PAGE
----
News from Toyota: On Tuesday the car marker announced it has a heat-resistant magnet that uses significantly less neodymium, a rare-earth element—reducing the amount of neodymium use by up to 50 percent.
Reuters called it a "key rare earth metal" for electric vehicle motors.
Great timing, said Mining.com, where Cecilia Jamasmie looked at the numbers.
Akira Kato, general project manager at Toyota's advanced R&D and engineering company, addressed reporters at a briefing in Tokyo. Reuters reported his saying that "If we continue to use neodymium at this pace we'll eventually experience a supply shortage ... so we wanted to come up with technology which would help conserve neodymium stocks."
Mining.com wrote "there are concerns that shortages will develop as electrified vehicles, including hybrid and battery electric vehicles, become increasingly popular in the future. Despite this, little effort has been made to address neodymium use."
As for EV projections, the International Energy Agency's (IEA) expects the number of electric vehicles to reach around 40 million by 2040. This way, Toyota becomes less vulnerable to supply shortages.
Not only does the new metal halve use of neodymium but it also eliminates the use of terbium and dysprosium. Toyota's announcement: "The newly developed magnet uses no terbium (Tb) or dysprosium (Dy), which are rare earths that are also categorized as critical materials necessary for highly heat-resistant neodymium magnets."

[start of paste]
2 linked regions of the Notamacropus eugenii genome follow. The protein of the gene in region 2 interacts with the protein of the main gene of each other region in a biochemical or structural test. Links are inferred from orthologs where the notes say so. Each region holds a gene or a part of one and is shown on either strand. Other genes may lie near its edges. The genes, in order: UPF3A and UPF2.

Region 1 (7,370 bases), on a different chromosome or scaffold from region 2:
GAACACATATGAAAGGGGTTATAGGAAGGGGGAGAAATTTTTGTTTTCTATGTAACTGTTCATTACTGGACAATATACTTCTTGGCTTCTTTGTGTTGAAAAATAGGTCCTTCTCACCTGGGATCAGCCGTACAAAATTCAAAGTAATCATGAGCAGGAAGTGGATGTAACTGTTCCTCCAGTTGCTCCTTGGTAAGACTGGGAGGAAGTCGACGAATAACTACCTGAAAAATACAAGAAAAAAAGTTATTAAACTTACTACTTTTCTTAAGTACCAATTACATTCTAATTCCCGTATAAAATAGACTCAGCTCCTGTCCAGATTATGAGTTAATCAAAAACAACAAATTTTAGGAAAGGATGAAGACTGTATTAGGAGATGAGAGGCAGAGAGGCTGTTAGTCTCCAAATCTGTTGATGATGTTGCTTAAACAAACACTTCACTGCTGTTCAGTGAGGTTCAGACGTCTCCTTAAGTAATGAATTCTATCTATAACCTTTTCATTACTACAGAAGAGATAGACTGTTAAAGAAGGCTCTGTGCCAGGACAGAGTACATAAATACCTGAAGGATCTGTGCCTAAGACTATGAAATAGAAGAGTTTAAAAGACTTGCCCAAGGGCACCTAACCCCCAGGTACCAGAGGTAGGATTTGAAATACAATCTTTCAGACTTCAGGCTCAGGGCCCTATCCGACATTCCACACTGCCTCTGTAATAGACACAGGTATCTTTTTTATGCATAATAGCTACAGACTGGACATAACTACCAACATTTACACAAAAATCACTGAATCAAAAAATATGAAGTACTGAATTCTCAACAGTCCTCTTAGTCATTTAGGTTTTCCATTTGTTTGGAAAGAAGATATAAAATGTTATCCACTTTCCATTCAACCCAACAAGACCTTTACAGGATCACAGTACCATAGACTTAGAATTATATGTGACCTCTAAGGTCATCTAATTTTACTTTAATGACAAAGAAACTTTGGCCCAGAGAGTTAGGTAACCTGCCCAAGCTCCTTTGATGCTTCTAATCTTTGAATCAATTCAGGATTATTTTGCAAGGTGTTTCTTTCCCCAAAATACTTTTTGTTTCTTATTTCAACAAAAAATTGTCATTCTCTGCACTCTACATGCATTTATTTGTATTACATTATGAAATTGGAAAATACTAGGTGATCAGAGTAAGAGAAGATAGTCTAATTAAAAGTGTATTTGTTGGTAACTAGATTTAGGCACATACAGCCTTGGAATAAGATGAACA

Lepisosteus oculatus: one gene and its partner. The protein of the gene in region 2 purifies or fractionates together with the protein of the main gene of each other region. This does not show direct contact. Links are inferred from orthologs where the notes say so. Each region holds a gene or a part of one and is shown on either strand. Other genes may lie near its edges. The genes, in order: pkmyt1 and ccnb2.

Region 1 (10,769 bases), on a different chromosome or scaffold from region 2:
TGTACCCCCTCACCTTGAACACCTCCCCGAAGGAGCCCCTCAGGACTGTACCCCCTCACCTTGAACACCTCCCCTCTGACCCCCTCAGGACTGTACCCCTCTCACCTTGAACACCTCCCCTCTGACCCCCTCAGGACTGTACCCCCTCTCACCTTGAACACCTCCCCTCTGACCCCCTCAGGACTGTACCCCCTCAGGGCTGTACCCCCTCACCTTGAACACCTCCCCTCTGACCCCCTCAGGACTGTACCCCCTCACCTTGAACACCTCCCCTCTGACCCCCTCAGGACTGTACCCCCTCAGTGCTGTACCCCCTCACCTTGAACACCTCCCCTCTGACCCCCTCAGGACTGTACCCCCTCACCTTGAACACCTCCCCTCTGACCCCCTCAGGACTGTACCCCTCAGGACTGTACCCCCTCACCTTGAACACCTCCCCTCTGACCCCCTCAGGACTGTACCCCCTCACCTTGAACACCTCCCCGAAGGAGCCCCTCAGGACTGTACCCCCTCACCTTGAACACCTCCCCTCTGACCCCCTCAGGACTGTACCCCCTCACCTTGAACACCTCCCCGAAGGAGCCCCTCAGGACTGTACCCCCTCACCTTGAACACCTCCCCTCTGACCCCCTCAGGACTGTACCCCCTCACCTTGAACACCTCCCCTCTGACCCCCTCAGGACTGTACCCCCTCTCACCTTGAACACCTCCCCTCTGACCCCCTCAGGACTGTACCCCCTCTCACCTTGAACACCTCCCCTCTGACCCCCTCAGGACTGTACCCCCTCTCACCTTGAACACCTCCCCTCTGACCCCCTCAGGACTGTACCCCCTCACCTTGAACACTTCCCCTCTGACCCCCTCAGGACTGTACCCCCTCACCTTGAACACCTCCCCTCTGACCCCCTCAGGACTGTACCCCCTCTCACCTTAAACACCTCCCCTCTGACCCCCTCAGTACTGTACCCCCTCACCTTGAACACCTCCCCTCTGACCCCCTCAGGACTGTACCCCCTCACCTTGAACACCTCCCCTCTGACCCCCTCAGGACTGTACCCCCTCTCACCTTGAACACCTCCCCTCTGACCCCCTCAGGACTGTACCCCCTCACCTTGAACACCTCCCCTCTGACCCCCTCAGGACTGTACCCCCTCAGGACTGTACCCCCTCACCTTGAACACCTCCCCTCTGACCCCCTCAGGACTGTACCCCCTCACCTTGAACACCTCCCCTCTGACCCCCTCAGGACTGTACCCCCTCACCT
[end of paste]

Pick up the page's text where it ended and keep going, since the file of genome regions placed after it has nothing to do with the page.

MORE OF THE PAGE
Thing is, said Reuters, magnets used in most automobiles to operate motors comprise a total of around 30 percent of the rare earth elements neodymium, terbium and dysprosium.
Automakers outside Toyota found ways to eliminate dysprosium and terbium from magnets by increasing the amount of neodymium.
That is where Toyota shows a different path. They are cutting out the expensive metals from the magnets but at the same time are reducing the amount of neodymium.
Toyota's solution involves lanthanum and cerium. Lanthanum and cerium carry two advantages:(1) they are more abundant rare earths and (2) cost about 20 times less than neodymium, said Jamasmie.
At the same time, just reducing the amount of neodymium and replacing it with lanthanum and cerium would not work; the result would be a drop in motor performance. Toyota said it has "new technologies that suppress the deterioration of coercivity and heat resistance, even when neodymium is replaced with lanthanum and cerium."
Toyota said the new magnet has equivalent levels of heat resistance as earlier neodymium magnets, yet cuts the amount of neodymium used by up to 50 percent.
The announcement said the new heat-resistant magnet can maintain coercivity even at high temperatures because of the combination of these technologies: (1) Grain refinement of magnet (2) Two-layered high-performance grain surface and (3) Specific alloying ratio of lanthanum and cerium.
Kato, in the Reuters report, said that Toyota could replace up to half of the neodymium used in magnets for motors that operate conventional vehicle functions like power windows with lanthanum and cerium, and around 20 percent for electric motor magnets.
Green Car Congress said "the company will undertake development with the aim of practical application in high-performance electrified vehicle drive motors within the next 10 years."